• 101st Ave & Woodhaven Blvd: 42 crashes, 62 injuries, 1 fatality

  • Jamaica Ave & Woodhaven Blvd: 38 crashes, 52 injuries, 2 fatalities

  • Queens Blvd & Woodhaven Blvd: 32 crashes, 42 injuries, 0 fatalities

  • Atlantic Ave & Woodhaven Blvd: 32 crashes, 55 injuries, 1 fatality

  • Rockaway Blvd & Woodhaven Blvd: 30 crashes, 18 injuries, 0 fatalities

Among the victims was Yunior Antonio Perez Rodriguez, 35, killed by a hit-and-run driver after he stepped off a pedestrian island near Jamaica Avenue in December 2013 — just months after another man was killed trying to cross Woodhaven at the same location.

Read more…

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Miraculous! Philly’s Open Streets Open Eyes During Papal Visit

The official name for it was the “traffic box” — the 4.7-square-mile chunk of center city Philadelphia where incoming motor vehicles weren’t allowed when Pope Francis was in town this weekend. But rather than the traffic nightmare some anticipated, something wonderful happened: #popenstreets.

Suddenly the streets felt public. Neighbors were hanging out together. Kids played. Holly Otterbein at Philadelphia Magazine called it “an urbanist utopia”:

Blissed-out pedestrians are walking down the middle of roads as big as Broad and Market, and hordes of people are crossing the Benjamin Franklin Bridge. Cyclists are giddy by the extra room. Some residents are even turning the streets into impromptu picnic spots and playgrounds.

The local media, and a lot of residents, were generally euphoric about the situation. In another article, Philly Mag listed “10 Reasons Why Philadelphia Is a Better Version of Itself Right Now.” One reason being: “There’s none of the undercurrent of anger and tension that you see when bikes and cars are on the road at the same time.”

“It’s like a block party,” one reveler told the City Paper, which was a common sentiment. The inquirer wrote that the closed Ben Franklin Bridge was “one big block party.” Read more…


Was Alexa Cioffi’s Death Caused by Negligence? Still No Word From NYPD

Update: NYPD said as of today no charges have been filed against the driver who killed Alexa Cioffi.

Reporter and Streetsblog reader Joe Enoch produced this “Inside Edition” piece on the prevalence of improperly secured trailers on U.S. roads. It features an interview with Kristi Cox, a Minnesota woman whose husband and child were killed by a negligent driver whose trailer hit their car. According to the story, hundreds of people a year are killed by drivers who fail to follow proper trailer safety procedures.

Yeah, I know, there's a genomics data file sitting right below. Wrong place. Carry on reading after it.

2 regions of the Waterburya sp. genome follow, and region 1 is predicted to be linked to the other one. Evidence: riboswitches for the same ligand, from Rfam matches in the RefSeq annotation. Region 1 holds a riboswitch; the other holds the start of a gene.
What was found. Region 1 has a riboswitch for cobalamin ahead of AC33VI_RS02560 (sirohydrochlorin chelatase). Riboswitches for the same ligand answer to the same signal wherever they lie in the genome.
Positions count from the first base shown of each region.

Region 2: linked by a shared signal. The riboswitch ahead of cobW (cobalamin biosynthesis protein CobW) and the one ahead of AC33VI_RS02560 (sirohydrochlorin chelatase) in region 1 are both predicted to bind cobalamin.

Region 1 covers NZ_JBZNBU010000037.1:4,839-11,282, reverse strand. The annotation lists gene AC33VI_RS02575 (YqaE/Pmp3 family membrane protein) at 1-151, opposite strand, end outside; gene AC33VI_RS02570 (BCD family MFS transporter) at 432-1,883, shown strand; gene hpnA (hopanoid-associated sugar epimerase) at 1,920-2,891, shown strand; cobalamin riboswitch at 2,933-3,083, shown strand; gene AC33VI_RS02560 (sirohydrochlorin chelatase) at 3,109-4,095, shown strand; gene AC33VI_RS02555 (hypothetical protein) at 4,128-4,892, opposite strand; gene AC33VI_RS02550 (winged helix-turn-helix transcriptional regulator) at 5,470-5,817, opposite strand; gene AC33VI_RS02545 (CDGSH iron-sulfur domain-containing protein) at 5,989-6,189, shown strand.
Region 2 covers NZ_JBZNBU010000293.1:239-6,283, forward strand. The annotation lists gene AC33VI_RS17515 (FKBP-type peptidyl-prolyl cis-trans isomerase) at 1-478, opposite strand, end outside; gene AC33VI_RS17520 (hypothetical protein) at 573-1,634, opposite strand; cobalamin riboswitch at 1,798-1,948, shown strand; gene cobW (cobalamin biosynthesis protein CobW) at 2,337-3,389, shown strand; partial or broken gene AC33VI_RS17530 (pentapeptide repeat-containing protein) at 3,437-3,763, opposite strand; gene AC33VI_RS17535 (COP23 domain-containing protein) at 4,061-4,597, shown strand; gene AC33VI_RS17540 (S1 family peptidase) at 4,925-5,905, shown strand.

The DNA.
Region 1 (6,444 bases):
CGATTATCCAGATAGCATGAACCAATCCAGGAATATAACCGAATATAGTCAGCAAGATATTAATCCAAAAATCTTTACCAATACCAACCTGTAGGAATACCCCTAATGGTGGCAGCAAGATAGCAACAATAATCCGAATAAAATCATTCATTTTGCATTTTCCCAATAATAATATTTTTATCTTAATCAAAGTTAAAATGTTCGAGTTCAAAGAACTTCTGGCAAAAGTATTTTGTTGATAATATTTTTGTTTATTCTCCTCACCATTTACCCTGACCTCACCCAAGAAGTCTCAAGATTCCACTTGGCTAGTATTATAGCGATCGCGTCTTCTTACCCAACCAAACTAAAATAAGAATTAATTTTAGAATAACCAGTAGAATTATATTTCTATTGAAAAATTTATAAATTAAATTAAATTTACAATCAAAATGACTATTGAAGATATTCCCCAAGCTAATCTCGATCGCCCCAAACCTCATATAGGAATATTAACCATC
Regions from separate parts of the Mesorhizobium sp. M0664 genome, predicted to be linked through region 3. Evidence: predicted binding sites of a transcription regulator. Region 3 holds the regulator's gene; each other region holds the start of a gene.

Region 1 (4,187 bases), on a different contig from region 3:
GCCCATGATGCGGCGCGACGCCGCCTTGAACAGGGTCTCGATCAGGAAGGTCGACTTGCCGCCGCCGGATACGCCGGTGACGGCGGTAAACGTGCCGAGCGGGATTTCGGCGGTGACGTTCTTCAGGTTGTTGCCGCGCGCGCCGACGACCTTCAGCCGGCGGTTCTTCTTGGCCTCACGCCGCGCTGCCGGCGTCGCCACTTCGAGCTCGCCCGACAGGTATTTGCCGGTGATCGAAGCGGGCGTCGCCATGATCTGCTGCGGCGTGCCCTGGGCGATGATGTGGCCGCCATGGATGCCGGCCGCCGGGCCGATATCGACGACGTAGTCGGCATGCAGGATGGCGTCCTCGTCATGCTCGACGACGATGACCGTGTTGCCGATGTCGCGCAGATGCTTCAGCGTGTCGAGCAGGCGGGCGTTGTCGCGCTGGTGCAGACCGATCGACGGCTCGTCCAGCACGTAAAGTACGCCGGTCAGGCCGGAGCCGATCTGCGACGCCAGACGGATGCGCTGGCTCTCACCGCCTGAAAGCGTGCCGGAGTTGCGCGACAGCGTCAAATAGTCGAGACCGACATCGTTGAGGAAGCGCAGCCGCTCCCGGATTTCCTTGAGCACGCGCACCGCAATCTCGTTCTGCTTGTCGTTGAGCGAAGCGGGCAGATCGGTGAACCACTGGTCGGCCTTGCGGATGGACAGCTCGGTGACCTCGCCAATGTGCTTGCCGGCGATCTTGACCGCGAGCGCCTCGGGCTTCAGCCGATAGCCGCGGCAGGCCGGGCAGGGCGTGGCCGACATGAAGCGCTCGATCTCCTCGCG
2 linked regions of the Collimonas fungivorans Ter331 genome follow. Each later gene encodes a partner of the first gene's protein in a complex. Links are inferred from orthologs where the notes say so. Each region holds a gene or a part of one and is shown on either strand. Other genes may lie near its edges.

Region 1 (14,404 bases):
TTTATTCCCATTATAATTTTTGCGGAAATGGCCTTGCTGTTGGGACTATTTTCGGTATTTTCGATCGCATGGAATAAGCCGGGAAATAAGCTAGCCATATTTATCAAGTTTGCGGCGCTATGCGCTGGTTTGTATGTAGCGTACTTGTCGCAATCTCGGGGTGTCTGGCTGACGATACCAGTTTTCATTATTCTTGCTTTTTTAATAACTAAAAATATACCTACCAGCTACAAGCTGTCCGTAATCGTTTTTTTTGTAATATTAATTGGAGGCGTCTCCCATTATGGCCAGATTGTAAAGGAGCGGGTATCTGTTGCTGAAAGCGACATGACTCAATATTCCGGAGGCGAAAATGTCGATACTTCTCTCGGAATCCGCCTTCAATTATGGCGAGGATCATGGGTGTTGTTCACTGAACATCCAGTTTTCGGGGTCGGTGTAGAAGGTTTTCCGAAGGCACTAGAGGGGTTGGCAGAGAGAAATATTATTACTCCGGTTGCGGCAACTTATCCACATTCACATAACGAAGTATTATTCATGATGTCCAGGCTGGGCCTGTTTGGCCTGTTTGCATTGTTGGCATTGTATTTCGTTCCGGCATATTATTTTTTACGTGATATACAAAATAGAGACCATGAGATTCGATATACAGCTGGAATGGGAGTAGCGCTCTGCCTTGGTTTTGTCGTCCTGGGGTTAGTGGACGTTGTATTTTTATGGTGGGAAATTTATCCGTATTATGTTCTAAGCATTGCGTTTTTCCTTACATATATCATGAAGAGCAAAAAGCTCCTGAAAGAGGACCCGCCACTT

“The word ‘accident’ bothers me,” says Cox. “If they would have hooked that up correctly that day, if they would have put the two chains on and the pin, then right now as I sit here, then Liam would still have his dad and his sister.”

Another victim might have been 21-year-old Alexa Cioffi. On September 14, Cioffi and a friend were hit by a detached boat trailer as they rode bikes on Staten Island’s Hylan Boulevard. Cioffi died, and Briana Emanuele was hospitalized in critical condition. NYPD did not immediately file charges against the driver who was towing the boat. As is customary when police file no charges after a fatal crash, the driver’s name was not released.

Read more…

Streetsblog USA
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Boulder’s Protected Bike Lane Removal Would Be Just the 4th Nationwide

Boulder’s Folsom Street on Friday afternoon. Photo: Eric Budd

pfb logo 100x22Michael Andersen blogs for The Green Lane Project, a PeopleForBikes program that helps U.S. cities build better bike lanes to create low-stress streets.

Boulder, Colorado, will vote today on whether to become the fourth U.S. city to remove a modern protected bike lane.

The others are Memphis, where a riverside project was removed this year after the end of a one-year pilot; Boise, where a downtown network was removed last year after the end of a one-month trial; and Portland, Oregon, where in 2012 the city decided not to replace a series of posts that had been torn out by car collisions on one of its bridges.

As of last month, 75 U.S. cities (including Memphis, Portland, and Boulder) have built permanent protected bike lanes, and the number of such projects is doubling every two years or so.

But in Boulder, as Streetsblog reported last week, the latest project has taken a turn. On Thursday, city staff recommended scaling back what was planned as a year-long pilot just 11 weeks in.

That’s an unexpected change of direction for one of the four cities in the country rated as “platinum” by the League of American Bicyclists.

“This is not what we would ever expect to see for a platinum city,” League spokesman Steve Clark said in an email Friday. “Or gold, or silver. Extremely bad precedent.”

The protected bike lanes on Folsom Street were added in July as part of a redesign that replaced two general travel lanes in each direction with one general travel lane in each direction plus a new center turn lane.

The number of reported collisions on the street dropped immediately, city data show.

Read more…


Andrew Cuomo Could (Still) Save Thousands of Lives With One Phone Call

On Monday Andrew Cuomo hailed DMV rule changes that have resulted in license sanctions for recidivist drunk drivers. The governor, who spearheaded the reforms himself, could also use the power of his office to take driving privileges from motorists who habitually commit other deadly violations, like speeding, which kill and injure thousands of New Yorkers every year.

Governor Cuomo has the power to take driving privileges away from chronic reckless drivers, whether or not they drive drunk. Photo: Families for Safe Streets

Governor Cuomo has the power to take driving privileges away from chronic reckless drivers, whether or not they drive drunk. Photo: Families for Safe Streets